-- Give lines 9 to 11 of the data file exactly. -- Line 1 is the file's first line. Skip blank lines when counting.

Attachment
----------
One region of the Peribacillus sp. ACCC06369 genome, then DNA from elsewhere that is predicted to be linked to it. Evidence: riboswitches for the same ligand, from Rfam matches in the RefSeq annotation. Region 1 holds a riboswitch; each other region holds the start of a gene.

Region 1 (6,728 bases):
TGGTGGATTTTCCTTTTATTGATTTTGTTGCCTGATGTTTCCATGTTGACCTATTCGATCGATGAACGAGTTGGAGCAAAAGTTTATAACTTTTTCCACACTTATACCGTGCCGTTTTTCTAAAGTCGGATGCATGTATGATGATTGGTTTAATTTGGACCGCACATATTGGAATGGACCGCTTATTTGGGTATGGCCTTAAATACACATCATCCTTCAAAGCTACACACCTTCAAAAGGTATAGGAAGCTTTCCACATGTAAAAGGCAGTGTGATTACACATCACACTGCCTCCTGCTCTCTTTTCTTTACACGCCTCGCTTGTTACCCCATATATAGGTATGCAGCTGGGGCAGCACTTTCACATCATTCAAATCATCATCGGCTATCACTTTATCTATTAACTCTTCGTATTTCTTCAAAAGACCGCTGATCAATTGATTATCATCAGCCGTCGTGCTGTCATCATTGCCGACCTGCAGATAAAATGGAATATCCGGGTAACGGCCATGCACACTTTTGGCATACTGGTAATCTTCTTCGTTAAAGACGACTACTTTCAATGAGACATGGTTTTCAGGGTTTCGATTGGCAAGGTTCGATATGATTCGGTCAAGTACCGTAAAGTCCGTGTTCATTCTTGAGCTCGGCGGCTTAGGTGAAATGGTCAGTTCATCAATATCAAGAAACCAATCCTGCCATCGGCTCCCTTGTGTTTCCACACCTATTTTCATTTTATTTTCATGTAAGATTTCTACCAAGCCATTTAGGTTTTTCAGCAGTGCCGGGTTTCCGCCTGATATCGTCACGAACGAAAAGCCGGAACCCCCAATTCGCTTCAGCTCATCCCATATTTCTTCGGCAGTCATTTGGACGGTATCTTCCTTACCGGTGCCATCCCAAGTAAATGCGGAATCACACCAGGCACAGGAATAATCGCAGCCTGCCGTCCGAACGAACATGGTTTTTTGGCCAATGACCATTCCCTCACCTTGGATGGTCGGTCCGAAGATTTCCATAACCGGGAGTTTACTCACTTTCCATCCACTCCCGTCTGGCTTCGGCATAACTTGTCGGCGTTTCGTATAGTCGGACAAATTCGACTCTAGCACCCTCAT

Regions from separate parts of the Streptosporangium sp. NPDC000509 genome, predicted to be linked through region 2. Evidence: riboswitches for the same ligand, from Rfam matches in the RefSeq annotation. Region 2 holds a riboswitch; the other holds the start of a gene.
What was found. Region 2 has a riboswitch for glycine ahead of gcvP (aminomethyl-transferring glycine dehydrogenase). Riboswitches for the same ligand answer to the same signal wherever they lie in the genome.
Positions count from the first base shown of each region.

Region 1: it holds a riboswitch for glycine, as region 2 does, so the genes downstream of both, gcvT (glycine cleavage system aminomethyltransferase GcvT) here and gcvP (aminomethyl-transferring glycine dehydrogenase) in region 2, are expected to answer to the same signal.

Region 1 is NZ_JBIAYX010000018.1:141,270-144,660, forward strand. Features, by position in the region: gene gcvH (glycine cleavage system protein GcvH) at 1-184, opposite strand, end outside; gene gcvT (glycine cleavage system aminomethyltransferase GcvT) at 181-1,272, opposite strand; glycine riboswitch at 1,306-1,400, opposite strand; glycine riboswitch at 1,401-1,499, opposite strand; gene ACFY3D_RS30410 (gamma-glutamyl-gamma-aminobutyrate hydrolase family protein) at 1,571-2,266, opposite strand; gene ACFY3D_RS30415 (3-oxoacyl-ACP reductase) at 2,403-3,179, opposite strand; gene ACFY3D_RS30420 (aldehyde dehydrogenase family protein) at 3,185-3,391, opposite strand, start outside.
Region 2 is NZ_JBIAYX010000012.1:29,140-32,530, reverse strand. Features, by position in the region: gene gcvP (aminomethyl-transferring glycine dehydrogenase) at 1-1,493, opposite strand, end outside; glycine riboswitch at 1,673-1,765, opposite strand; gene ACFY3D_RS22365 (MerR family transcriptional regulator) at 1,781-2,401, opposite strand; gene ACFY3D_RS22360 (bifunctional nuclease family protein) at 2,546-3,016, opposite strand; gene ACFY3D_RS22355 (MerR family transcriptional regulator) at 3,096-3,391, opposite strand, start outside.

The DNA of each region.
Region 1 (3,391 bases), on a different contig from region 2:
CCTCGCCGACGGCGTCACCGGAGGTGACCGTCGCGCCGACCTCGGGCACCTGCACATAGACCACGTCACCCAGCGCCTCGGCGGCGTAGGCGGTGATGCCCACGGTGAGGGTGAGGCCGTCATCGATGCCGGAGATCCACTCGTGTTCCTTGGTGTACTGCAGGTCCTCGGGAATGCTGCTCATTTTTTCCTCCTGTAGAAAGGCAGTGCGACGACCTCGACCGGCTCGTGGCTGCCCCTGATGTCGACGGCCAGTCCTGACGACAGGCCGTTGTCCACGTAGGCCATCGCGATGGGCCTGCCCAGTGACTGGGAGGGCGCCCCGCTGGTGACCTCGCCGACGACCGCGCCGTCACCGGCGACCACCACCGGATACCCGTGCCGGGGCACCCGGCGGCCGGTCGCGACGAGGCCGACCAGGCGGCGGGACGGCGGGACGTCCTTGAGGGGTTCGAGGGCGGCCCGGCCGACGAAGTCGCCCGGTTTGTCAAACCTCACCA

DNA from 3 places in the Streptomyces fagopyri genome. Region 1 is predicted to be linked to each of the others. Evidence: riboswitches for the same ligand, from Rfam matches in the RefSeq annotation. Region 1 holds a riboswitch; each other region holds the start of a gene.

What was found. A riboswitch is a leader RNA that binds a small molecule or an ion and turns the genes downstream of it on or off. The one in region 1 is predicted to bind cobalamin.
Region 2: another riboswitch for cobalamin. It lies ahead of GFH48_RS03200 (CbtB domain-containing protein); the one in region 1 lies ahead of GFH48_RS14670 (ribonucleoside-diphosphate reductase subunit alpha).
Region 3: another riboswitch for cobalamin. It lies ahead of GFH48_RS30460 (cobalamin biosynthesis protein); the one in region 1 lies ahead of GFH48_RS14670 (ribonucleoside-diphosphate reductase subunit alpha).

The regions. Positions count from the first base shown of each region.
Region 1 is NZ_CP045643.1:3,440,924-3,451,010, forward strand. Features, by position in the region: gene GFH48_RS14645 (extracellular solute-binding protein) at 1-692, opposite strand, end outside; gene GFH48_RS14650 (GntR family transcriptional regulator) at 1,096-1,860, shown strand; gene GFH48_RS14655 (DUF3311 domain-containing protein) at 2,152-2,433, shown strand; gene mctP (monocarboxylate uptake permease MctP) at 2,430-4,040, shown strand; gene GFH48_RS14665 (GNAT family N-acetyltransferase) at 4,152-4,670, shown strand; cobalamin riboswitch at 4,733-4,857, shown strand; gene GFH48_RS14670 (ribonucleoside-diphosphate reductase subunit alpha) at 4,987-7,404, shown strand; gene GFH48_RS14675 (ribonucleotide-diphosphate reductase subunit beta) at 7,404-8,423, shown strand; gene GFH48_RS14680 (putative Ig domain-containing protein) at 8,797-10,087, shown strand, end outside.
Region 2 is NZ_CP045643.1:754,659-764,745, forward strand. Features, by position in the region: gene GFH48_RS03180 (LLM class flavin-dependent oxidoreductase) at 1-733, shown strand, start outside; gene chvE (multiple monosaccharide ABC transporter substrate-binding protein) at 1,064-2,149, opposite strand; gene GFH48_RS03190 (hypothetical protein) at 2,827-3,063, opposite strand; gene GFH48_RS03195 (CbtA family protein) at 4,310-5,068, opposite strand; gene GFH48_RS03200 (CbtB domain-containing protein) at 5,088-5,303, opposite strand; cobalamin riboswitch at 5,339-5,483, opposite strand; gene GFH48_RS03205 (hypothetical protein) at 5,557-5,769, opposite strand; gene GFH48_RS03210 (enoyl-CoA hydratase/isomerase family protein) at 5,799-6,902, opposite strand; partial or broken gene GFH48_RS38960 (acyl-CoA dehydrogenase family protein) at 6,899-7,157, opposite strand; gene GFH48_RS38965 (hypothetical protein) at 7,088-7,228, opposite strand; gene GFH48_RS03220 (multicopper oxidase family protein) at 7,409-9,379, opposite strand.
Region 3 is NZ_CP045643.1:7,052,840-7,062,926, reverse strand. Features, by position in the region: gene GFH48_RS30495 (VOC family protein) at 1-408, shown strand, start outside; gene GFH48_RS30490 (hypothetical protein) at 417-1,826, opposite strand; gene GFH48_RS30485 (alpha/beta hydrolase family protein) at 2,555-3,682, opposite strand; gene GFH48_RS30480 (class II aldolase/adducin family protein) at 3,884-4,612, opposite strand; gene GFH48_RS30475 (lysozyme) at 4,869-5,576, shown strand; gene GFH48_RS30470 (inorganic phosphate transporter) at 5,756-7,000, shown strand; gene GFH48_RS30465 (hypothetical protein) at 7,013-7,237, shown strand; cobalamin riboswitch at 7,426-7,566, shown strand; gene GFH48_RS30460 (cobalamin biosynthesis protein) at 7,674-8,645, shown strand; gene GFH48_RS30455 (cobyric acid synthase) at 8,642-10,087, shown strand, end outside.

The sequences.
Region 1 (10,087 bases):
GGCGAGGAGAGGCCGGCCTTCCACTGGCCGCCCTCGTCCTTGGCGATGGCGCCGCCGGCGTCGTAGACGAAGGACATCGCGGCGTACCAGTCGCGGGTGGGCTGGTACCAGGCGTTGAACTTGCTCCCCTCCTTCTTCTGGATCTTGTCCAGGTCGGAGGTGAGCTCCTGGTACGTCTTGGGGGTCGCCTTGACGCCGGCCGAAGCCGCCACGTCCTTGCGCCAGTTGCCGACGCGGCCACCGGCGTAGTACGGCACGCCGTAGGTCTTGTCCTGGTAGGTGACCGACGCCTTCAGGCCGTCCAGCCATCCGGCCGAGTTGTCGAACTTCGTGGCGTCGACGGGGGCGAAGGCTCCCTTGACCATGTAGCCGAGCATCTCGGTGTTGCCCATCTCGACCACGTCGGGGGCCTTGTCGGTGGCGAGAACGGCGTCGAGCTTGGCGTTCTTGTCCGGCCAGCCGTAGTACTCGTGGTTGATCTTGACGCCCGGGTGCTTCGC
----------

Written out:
Region 2 is NZ_JBIAYX010000012.1:29,140-32,530, reverse strand. Features, by position in the region: gene gcvP (aminomethyl-transferring glycine dehydrogenase) at 1-1,493, opposite strand, end outside; glycine riboswitch at 1,673-1,765, opposite strand; gene ACFY3D_RS22365 (MerR family transcriptional regulator) at 1,781-2,401, opposite strand; gene ACFY3D_RS22360 (bifunctional nuclease family protein) at 2,546-3,016, opposite strand; gene ACFY3D_RS22355 (MerR family transcriptional regulator) at 3,096-3,391, opposite strand, start outside.

The DNA of each region.
Region 1 (3,391 bases), on a different contig from region 2: